The trouble with truth, or so I learned at university, is that truth is always dependent on context. The question always to ask is, true for whom, and where, and at what point in time? Because the truth is that truth is always an invisible variable, so should not ever be synonymous with, or used interdependently with, fact.
For example, Jane Austen begins her novel ‘Pride and Prejudice’ with the well-known sentence: ‘It is a truth universally acknowledged, that a single man in possession of a good fortune must be in want of a wife.’
Well, that may well have been true for Jane Austen and the rest of the landed gentry in the early 1800s in Regency England, but certainly not for the whole world at large across the entirety of time. It may well have been a truth, but not a fact – back in the day many rich men did indeed marry in order to produce a legitimate male heir to whom to pass on their estate. Good old patriarchy and primogeniture!
But it’s certainly not true now – does that make it a lie then? No, of course not – well, not necessarily – because what is true for one person or society or culture at one time in history may not be true for another person in a different era.
And what about these newsworthy things that happen to crowds of people all at the same time, but confusingly contradictory reports come out that seem to make liars of everyone involved. Are they lying? Probably not, because one person’s experience may be true to them in their internal situation, but the person physically standing right next to them may have an entirely different experience, equally as true to them.
A deeply religious person may experience a particular situation very differently from someone with a purely scientific or atheist or agnostic background. For example, Biblical explanations of the creation of the world based on the Christian faith (the only faith I know enough about to comment on) are regarded by some as the absolute God-given truth, therefore how these believers experience the world as individuals is necessarily predicated on that belief.
Alternatively, more earthly-based empirical explanations based on carbon dating and the existence of physical fossils etc. are considered by non-believers to show the truth of how the world began. And other religions may have their own belief systems to colour how they experience the world. But are any, either, or all of these explanations based on actual facts for all people and all time?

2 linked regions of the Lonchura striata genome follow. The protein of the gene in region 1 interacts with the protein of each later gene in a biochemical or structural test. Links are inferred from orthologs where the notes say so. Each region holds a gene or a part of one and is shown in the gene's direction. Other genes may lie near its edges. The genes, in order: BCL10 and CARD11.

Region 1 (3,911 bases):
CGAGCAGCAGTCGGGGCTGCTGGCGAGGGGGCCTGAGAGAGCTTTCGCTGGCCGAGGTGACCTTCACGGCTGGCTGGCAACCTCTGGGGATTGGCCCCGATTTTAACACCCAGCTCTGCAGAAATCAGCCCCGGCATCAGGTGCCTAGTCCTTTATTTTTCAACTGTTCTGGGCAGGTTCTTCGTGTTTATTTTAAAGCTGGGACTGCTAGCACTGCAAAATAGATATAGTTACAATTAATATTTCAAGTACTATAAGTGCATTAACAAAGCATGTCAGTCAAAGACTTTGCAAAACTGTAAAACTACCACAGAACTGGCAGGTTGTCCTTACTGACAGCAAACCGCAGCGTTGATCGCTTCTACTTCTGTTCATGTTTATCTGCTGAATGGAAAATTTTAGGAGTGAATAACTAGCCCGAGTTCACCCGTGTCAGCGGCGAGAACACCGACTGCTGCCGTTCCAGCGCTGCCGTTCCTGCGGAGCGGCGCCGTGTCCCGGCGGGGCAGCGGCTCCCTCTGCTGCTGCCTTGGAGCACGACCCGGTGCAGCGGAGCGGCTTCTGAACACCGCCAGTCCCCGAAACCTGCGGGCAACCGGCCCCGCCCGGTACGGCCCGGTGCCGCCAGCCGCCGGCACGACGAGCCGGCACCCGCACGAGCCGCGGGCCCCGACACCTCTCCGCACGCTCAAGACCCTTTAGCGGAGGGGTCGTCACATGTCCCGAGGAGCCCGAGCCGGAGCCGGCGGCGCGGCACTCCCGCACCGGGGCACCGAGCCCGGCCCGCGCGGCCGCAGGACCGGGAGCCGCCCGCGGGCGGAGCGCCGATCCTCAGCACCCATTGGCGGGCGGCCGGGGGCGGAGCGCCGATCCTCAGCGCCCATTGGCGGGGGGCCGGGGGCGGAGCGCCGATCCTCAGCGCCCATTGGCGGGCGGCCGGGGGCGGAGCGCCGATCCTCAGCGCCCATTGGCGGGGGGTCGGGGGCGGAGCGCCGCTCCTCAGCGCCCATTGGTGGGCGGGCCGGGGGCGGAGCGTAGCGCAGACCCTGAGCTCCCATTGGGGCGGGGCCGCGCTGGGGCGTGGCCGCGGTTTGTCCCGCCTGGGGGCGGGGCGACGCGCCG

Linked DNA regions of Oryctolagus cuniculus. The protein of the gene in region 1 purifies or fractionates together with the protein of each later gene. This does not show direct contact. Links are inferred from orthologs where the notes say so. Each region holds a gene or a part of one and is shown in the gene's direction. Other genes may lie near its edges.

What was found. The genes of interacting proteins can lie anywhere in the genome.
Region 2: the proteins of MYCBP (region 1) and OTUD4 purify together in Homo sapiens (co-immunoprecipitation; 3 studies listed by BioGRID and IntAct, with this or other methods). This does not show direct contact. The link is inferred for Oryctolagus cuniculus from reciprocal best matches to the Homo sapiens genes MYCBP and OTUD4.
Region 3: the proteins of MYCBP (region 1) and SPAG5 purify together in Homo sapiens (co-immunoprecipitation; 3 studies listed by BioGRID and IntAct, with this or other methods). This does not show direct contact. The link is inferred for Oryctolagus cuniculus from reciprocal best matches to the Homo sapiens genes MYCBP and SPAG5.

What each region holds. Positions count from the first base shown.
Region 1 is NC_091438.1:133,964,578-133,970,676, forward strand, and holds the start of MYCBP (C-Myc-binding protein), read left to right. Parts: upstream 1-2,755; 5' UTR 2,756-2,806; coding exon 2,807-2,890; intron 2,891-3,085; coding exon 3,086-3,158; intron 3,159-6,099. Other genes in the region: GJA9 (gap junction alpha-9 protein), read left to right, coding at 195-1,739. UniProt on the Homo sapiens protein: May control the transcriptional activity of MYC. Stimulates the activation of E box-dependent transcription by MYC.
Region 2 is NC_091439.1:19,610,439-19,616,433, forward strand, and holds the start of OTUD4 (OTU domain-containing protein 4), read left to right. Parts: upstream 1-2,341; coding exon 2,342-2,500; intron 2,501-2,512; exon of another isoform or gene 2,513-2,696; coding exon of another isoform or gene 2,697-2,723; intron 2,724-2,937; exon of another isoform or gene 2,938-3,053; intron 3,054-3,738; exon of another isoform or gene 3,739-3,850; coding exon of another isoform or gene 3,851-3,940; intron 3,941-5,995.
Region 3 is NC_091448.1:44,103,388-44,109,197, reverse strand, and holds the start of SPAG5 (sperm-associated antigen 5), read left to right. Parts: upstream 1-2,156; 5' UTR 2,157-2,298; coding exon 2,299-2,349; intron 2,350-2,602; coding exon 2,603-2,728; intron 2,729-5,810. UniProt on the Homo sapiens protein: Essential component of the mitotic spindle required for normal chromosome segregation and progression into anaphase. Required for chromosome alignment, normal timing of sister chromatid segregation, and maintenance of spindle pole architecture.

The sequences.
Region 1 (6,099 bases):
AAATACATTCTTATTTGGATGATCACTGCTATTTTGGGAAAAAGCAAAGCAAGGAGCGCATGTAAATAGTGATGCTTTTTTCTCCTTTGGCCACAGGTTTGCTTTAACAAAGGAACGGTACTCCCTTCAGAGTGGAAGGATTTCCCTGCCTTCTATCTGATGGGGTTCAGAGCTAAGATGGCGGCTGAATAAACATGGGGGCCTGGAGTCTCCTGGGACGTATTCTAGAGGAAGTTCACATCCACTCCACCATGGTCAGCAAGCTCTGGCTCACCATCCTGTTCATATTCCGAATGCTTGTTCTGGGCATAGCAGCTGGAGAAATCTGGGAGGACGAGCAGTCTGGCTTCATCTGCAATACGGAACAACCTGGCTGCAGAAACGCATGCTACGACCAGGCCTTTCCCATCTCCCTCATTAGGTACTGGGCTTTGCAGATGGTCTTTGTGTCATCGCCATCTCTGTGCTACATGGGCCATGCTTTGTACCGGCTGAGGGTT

Hmmm… well even what counted as scientific fact in the past got things wrong sometimes, where the arrogant use of artistic licence or biased assumptions and interpretations in previous times often means that previously undisputed historical ‘facts’ are no longer always true in the modern scientific world. So does that mean they were always truths not facts? Surely facts require proof to back them up, but truths only really need enough belief in their veracity to be true. Surely facts are objective, truths are subjective…
Ideally it would be nice to think a fact is a fact is a fact, fixed and constant for all people and all time, and so there can be no such thing as alternative facts. Except… are even pure measurements absolute facts? Distances can change over time as roads change direction, weights can change as gravitational pull changes, but nevertheless there is a reasonable constancy there. We like to think that an inch is an inch is an inch (unless perhaps certain parts of a male anatomy are under discussion)…
And what about the accuracy of the political statistics bandied about by all and sundry when measured against facts and truths and experiences? It may well be true on one hand, for example, that a given high numerical figure of people find themselves suffering because of a particular swingeing cut in Government spending, but also true on the other that a set percentage rise in funding for what appears to be the same topic from a very different perspective has been achieved – both may well be technically factually accurate and the two are not necessarily mutually exclusive. Very confusing…
So basically I’ve just blown my own argument out of the water here – it seems that I’ve just proved to myself that sometimes facts are not necessarily that much more factual then truths after all… So I suppose I just have to give up here and end my treatise with the well-known words of Ancient Greek philosopher Heraclitus who wisely surmised that ‘the only constant is change’.
Now that this week’s Fandango’s Provocative Question has provoked me into a thought-confused stress-headache, I must admit that it’s perfectly true that I’m off for an indulgent lie down in the middle of the afternoon – and that’s a fact! 🙂